The Productive Engagement of Older Adults As Volunteers: Meeting Agenciesí Needs While Promoting Health in Later Life
Non-profit and public agencies rely on volunteers. In the face of shrinking public investments, it is likely that more volunteers will be needed in the education, health and social service sectors. At the same time, the rapid growth of the older population has brought increased attention to volunteering in later life. Research has demonstrated that volunteering not only meets agency needs, it simultaneously improves the lives of older adults — perhaps more than younger people. The human capital of the aging population is growing, as each generation to date has been healthier and more educated; and advocates call for maximizing the involvement of older adults as volunteers -- for the sake of communities as well as older adults themselves.
Research on the topic has grown substantially in the last decade. Scholars from all disciplines are asking questions about motivations and factors associated with volunteering in later life as well as outcomes of volunteering for the agencies and for the older adults. The research has become more methodologically sophisticated, with the widespread availability of large data sets of representative samples of older adults. Social work scholars have contributed to this knowledge base and have brought a more applied perspective, given their appreciation of the effect of volunteering on the non-profit and public agencies as well as their interest in promoting well-being among older adults. In this session, social work researchers present state-of-the art studies that represent the current directions in the study of volunteering in later life.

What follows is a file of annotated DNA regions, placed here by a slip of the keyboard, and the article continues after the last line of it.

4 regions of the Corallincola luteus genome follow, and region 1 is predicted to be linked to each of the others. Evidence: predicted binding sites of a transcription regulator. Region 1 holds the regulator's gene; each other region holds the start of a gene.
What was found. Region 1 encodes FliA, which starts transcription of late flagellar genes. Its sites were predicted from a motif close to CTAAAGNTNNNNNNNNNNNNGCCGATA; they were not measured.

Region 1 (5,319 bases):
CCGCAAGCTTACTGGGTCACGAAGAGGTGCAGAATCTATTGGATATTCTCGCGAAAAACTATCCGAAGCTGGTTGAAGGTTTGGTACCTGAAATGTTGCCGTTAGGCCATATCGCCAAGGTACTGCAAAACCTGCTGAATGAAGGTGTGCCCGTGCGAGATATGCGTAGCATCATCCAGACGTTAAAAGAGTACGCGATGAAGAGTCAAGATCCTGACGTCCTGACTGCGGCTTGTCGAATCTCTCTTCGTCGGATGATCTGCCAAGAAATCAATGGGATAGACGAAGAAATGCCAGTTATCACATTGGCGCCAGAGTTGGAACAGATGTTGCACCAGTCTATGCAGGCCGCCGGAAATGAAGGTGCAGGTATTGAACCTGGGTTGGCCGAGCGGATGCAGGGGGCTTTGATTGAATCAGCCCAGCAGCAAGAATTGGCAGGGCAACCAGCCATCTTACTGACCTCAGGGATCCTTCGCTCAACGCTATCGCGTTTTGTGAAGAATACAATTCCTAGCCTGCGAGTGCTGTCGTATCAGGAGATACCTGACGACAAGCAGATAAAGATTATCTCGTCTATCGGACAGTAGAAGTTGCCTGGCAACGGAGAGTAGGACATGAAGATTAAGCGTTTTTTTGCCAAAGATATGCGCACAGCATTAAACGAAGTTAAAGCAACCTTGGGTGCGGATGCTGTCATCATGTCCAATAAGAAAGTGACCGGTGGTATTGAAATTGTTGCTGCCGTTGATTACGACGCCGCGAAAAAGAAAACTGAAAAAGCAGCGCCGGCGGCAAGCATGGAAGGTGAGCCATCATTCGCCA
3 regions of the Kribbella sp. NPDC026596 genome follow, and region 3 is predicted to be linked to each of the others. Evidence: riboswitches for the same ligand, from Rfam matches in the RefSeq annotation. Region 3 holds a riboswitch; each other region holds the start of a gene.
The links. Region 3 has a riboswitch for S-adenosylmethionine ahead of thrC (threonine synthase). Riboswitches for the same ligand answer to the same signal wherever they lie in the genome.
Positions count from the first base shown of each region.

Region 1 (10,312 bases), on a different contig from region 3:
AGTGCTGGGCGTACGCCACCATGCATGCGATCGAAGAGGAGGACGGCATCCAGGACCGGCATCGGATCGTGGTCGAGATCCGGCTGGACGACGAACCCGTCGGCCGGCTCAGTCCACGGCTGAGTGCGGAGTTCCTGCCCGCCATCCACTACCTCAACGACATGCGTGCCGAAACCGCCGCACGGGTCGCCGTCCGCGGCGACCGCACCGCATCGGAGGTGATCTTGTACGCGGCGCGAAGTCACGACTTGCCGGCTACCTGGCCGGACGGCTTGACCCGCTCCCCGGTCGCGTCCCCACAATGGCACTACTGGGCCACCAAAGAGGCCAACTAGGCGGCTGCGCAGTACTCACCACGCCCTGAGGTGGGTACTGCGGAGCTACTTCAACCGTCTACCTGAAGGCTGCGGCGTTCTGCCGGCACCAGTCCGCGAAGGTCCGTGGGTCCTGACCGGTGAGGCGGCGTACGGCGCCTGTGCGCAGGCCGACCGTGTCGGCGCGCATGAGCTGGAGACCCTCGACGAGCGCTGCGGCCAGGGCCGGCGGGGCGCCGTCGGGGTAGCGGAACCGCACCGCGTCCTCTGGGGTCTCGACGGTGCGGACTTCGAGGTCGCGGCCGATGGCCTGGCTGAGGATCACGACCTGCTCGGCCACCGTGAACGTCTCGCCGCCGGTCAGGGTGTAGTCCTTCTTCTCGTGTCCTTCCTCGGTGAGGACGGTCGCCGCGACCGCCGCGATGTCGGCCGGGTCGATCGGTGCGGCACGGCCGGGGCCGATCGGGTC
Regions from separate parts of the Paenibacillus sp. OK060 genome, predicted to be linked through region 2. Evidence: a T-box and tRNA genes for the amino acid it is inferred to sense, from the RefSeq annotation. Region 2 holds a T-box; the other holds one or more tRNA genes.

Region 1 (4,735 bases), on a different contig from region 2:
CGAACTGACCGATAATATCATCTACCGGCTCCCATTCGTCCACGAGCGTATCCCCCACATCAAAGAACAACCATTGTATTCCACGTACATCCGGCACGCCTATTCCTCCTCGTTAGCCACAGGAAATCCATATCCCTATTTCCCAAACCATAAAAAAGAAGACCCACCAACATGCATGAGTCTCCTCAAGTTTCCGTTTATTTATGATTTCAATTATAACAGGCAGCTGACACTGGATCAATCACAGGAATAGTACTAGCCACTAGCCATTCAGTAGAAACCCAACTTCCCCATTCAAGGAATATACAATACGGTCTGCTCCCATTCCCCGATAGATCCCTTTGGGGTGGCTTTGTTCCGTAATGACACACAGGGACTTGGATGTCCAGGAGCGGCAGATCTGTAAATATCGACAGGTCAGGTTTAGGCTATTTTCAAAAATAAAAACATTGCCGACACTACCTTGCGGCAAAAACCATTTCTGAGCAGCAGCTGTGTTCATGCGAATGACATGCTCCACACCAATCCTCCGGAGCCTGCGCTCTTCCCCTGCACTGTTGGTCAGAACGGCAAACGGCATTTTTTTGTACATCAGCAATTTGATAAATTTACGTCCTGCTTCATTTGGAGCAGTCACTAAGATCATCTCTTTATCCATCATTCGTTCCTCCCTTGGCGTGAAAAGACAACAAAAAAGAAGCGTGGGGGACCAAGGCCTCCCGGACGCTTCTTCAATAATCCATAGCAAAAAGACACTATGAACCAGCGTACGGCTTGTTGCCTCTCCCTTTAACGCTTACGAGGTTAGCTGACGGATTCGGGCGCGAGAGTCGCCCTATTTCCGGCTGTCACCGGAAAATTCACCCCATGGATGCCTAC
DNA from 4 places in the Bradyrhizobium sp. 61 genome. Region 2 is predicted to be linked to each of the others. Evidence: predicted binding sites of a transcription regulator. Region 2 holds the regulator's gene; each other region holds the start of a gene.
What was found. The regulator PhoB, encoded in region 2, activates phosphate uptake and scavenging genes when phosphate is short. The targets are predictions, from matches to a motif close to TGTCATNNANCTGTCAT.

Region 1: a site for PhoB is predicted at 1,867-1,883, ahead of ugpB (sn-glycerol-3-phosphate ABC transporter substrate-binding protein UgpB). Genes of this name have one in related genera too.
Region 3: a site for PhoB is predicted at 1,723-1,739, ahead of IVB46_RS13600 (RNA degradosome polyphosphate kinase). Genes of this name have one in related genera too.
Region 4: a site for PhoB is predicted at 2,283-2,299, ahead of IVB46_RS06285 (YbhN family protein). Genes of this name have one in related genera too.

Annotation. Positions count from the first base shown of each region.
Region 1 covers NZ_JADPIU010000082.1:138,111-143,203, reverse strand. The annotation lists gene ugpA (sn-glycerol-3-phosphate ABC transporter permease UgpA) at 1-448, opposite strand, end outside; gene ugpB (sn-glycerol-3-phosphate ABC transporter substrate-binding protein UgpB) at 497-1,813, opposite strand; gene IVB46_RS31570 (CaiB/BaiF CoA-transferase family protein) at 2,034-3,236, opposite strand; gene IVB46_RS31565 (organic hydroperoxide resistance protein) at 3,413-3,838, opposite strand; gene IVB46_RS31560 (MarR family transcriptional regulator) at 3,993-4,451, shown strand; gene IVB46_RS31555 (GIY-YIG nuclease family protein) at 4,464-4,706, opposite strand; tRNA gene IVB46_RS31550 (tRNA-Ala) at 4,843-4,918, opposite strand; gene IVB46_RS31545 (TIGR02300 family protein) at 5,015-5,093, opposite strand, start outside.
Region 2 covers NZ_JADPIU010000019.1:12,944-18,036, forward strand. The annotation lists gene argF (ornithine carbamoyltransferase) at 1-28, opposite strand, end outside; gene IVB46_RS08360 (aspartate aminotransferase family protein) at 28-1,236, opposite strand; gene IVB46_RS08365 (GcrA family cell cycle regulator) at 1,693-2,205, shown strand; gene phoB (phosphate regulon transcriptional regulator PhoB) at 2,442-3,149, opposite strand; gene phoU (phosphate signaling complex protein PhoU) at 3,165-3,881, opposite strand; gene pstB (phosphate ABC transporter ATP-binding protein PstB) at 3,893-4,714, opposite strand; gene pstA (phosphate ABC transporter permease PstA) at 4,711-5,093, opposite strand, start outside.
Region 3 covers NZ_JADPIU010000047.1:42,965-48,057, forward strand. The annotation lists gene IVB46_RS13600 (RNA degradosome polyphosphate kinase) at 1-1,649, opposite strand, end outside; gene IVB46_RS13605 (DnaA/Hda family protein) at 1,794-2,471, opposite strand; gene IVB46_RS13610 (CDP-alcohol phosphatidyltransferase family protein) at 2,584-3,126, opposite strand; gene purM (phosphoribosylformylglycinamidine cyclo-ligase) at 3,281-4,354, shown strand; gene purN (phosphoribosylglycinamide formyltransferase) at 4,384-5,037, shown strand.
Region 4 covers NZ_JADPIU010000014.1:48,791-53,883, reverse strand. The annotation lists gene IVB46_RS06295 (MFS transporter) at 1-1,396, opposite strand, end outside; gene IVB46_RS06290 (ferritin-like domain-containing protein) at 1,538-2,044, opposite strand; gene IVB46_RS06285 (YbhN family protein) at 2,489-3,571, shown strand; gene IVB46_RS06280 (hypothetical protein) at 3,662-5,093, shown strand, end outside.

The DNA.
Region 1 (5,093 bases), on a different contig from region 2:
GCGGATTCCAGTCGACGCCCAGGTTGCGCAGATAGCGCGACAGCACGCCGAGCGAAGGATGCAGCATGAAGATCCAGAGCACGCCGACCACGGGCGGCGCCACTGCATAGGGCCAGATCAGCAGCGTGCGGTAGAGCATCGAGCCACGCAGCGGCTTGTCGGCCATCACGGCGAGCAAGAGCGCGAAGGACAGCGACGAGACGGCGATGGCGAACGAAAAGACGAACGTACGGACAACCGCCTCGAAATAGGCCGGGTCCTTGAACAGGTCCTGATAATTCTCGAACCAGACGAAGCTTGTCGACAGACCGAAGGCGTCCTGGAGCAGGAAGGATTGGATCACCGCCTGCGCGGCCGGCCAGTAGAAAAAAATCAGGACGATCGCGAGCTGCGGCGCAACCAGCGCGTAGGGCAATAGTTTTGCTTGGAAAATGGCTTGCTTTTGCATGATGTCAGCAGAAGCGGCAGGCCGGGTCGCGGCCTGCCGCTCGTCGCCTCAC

The four papers in the symposium are tied closely to the theme of older adults and formal volunteering. Chen and Morrow-Howell use a life-course perspective to study motivations to volunteering among older adults. They document that ethnicity and gender are related to reasons for volunteering among older adults but that different motivations are not related to subsequent volunteer outcomes. Applying a capital framework, Ben Nowell identifies human, social, and cultural factors associated with formal volunteering among Baby Boomers. Findings about the effects of religion and education can guide efforts to capture the tremendous amount of human resources represented by this group as they enter their retirement years. Matz-Costa, Carr, and McNamara seek to increase understanding about the pathways through which volunteering and other productive activities produce health outcomes. Their findings suggest that the use of body, use of mind, and social interactions mediates the relationship between engagement in productive roles and health outcomes. Finally, Gonzales, Morrow-Howell and McBride use role theory to study the extent to which volunteering facilitates or attenuates the ability to return to work after retirement. Findings that volunteering is a pathway to work for older adults are important for program development in the employment and volunteer sectors. Each study employs strong quantitative methods as well as presents important implications for social programs and policies to better engage older adults as volunteers.